Billions of Android devices have been exposed to hacks through Bluetooth


Over a billion Android and Windows device users around the world have been discovered compromised by a new vulnerability. This particular weakness has been found in the Bluetooth chip firmware produced by a variety of SoC vendors, among which are Qualcomm, Silicon Labs, Intel, and others.

According to MSPoweruser, so far, eleven vendors have been accused of designing their Bluetooth firmware with this particular flaw. Thirteen circuit boards produced by these eleven vendors have been infiltrated at this point in time, but as many as 1,400 different systems-on-a-chip (inside both mobile and laptop devices) are vulnerable to these exploits, which have been named “BrakTooth hacks.”
The issue affects over one billion people who own any of the vulnerable Android and Windows devices, running compromised Bluetooth firmware.

So far, only three SoC manufacturers have issued patches to protect against future BrakTooth hacks, and these are BluTrum, Expressif, and Infineon. The rest of them, including Intel and Qualcomm, have yet to address the issue, which means that millions devices are still left unprotected.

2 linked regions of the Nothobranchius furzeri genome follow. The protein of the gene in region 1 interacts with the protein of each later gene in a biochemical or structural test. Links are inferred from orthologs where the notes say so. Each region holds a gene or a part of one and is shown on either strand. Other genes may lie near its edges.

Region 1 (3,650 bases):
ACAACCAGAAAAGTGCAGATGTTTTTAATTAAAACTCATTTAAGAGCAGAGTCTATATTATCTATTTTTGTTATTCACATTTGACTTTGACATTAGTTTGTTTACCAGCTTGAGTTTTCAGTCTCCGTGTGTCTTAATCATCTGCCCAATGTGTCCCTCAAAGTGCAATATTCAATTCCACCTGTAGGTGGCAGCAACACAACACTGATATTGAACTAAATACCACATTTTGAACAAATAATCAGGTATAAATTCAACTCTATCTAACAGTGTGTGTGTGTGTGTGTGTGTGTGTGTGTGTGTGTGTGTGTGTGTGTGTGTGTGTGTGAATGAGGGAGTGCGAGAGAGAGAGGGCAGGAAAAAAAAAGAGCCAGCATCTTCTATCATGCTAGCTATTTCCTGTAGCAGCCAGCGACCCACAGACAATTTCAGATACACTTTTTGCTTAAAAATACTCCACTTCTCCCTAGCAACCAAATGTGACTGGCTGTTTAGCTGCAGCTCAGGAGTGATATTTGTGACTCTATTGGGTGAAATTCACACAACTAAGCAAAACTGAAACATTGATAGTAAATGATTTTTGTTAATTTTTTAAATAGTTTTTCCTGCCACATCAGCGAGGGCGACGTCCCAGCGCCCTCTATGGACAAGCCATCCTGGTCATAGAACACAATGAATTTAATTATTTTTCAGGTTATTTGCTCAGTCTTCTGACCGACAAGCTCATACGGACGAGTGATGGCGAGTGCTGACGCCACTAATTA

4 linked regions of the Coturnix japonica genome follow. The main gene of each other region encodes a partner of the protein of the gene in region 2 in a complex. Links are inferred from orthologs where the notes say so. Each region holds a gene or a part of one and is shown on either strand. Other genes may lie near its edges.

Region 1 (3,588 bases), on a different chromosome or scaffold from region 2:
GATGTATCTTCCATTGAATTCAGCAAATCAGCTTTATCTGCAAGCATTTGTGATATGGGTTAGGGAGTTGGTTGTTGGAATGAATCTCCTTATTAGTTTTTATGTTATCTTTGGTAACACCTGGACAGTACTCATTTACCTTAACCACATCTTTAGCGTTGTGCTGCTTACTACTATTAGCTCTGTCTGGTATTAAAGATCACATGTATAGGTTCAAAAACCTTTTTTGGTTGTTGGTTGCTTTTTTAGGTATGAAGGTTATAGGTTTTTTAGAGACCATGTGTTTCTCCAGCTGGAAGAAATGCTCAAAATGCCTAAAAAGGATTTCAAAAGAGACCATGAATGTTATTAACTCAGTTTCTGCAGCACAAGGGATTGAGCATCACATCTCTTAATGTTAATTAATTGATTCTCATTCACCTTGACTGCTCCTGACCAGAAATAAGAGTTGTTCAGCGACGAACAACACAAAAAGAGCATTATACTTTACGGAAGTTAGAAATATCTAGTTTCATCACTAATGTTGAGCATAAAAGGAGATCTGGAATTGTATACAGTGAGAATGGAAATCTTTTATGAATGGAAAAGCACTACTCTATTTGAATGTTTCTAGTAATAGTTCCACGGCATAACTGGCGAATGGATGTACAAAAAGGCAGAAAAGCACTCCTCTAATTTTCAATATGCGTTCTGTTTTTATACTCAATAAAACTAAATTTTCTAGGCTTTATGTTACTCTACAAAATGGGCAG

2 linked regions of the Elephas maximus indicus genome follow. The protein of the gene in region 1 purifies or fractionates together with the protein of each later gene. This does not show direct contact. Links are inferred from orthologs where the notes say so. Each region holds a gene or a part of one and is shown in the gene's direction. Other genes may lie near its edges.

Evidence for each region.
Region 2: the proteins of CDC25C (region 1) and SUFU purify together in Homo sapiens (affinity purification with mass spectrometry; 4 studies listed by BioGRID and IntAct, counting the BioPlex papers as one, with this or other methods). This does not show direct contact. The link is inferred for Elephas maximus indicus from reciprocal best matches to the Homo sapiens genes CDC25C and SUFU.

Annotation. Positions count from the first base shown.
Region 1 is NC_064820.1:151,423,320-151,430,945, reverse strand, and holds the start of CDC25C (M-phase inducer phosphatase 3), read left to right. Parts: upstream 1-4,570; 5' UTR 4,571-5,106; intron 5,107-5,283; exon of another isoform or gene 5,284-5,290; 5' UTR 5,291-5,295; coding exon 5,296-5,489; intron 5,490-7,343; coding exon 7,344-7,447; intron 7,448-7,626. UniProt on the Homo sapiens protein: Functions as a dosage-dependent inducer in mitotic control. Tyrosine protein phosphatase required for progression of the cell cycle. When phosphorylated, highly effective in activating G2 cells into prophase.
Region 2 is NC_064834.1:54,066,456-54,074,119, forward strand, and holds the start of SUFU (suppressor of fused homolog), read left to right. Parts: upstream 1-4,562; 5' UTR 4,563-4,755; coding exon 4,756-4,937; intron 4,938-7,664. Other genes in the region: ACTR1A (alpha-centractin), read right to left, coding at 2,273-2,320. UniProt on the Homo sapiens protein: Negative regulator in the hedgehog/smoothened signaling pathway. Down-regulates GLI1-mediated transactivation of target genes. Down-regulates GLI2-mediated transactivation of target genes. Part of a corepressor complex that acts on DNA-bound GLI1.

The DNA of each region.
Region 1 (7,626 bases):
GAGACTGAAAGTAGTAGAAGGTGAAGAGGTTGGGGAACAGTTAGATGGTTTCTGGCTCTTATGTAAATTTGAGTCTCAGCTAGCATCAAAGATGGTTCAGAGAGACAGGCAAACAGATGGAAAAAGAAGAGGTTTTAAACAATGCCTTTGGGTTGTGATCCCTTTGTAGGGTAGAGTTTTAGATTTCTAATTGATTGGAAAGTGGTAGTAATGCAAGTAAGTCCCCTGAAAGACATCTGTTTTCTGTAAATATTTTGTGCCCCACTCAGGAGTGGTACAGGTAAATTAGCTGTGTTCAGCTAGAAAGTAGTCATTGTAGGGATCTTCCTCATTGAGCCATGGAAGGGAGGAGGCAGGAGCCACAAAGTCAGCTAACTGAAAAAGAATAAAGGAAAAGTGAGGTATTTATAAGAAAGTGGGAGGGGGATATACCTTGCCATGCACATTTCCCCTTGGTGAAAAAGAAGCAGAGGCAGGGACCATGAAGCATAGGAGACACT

Because BrakTooth hacks require that the victim’s Bluetooth be switched on to work, users are being advised to keep their Bluetooth turned off as a sure safeguard, until all firmware patches are released from the manufacturers involved.

Products that are known to have been exploited to Braktooth hacking include (but are not limited to):

  • Smartphones – Pocophone F1, Oppo Reno 5G, etc.
  • Dell laptops – Optiplex, Alienware, etc.
  • Microsoft Surface devices – Surface Go 2, Surface Pro 7, Surface Book 3, etc.

Bluetooth vulnerabilities are nothing new, as plenty of hackers in the past have used this method to gain illegal access to Bluetooth-enabled devices to eavestrop, bug the victim’s phone, steal data or execute harmful commands, or even fully take over their device. While it has often been the actual Bluetooth standard that exposed itself to certain infiltration and required updating, however, this time the Bluetooth chip firmware is entirely to blame for these BrakTooth hacks.

A YouTube video from ASSET Research Group briefly explains the process by which BrakTooth infiltration works, executing unauthorized code on vulnerable devices (although the language may be difficult to process for those unfamiliar with code):



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